FAQ (Frequently Asked Question)
Forex is an inter-bank market that took shape in 1971 when global trade shifted from fixed exchange rates to floating ones. This is a set of transactions among forex market agents involving exchange of specified sums of money in a currency unit of any given nation for currency of another nation at an agreed rate as of any specified date. During exchange, the exchange rate of one currency to another currency is determined simply: by supply and demand – exchange to which both parties agree.
Forex is said to be “the fairest market on earth” by some because of its sheer size, and number of participants. No one player, not even the central bank of a particular country, can completely control the market direction.
The most often traded or ‘liquid’ currencies are those of countries with stable governments, respected central banks, and low inflation. Today, over 85% of all daily transactions involve trading of the major currencies, which include the US Dollar, Japanese Yen, Euro, British Pound, Swiss Franc, Canadian Dollar and the Australian Dollar. (Dated September 2016)
Margin is essentially collateral for a position. If the market moves against a customer’s position, additional funds will be requested through a “margin call.” If there are insufficient available funds, immediately the customer’s open positions will be closed out.
Clients can buy or sell a financial product with substantially less money than the actual full market value of that financial product. A position in a contract with high gearing or leverage stands to make or lose a large amount from a small percentage movement in the underlying instrument.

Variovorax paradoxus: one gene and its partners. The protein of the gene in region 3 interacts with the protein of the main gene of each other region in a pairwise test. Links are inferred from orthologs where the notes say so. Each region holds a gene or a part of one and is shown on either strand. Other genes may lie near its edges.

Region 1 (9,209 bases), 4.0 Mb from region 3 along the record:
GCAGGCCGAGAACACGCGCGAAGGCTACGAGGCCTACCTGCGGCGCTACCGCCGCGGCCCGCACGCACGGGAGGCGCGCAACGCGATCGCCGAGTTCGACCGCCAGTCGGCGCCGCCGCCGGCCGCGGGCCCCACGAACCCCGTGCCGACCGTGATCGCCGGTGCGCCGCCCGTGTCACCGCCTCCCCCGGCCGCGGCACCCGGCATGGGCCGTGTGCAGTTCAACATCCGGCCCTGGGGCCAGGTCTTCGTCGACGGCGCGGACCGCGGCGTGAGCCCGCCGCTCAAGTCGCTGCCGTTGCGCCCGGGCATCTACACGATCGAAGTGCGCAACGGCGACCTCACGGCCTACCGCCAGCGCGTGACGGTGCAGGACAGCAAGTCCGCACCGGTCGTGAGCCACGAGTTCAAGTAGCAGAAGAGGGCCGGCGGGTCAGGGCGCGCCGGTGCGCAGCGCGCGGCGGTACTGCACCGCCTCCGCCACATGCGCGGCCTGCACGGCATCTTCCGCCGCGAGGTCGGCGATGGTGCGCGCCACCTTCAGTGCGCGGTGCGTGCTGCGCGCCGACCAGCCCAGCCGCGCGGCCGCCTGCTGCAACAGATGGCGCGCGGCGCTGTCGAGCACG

If you are buying some currency, you are opening a ‘long’ position, if selling – ‘short’. For example, if you buy 1 lot of EUR/USD, it means you open long position for 100,000 of EUR against USD. And of you sell 10 lots of USD/CAD that means you open short position for 1 mln of USD versus CAD.
Currency prices (exchange rates) are affected by a variety of economic and political conditions, most importantly interest rates, inflation and political stability. Moreover, governments sometimes participate in the forex market to influence the value of their currencies, either by flooding the market with their domestic currency in an attempt to lower price, or conversely buying in order to raise the price.
The most common risk management tools in forex trading are the limit order and the stop loss order. A limit order places restriction on the maximum price to be paid or the minimum price to be received. A stop loss order sets a particular position to be automatically liquidated at a predetermined price in order to limit potential losses should the market move against an investor’s position. The liquidity of the forex market ensures that limit order and stop loss orders can be easily executed.
Currency traders make decisions using both technical factors and economic fundamentals. Technical traders use charts, trend lines, support and resistance levels, and numerous patterns and mathematical analysis to identify trading opportunities, whereas fundamentalists predict price movements by interpreting a wide variety of economic information, including news, government-issued indicators and reports, and even rumour.
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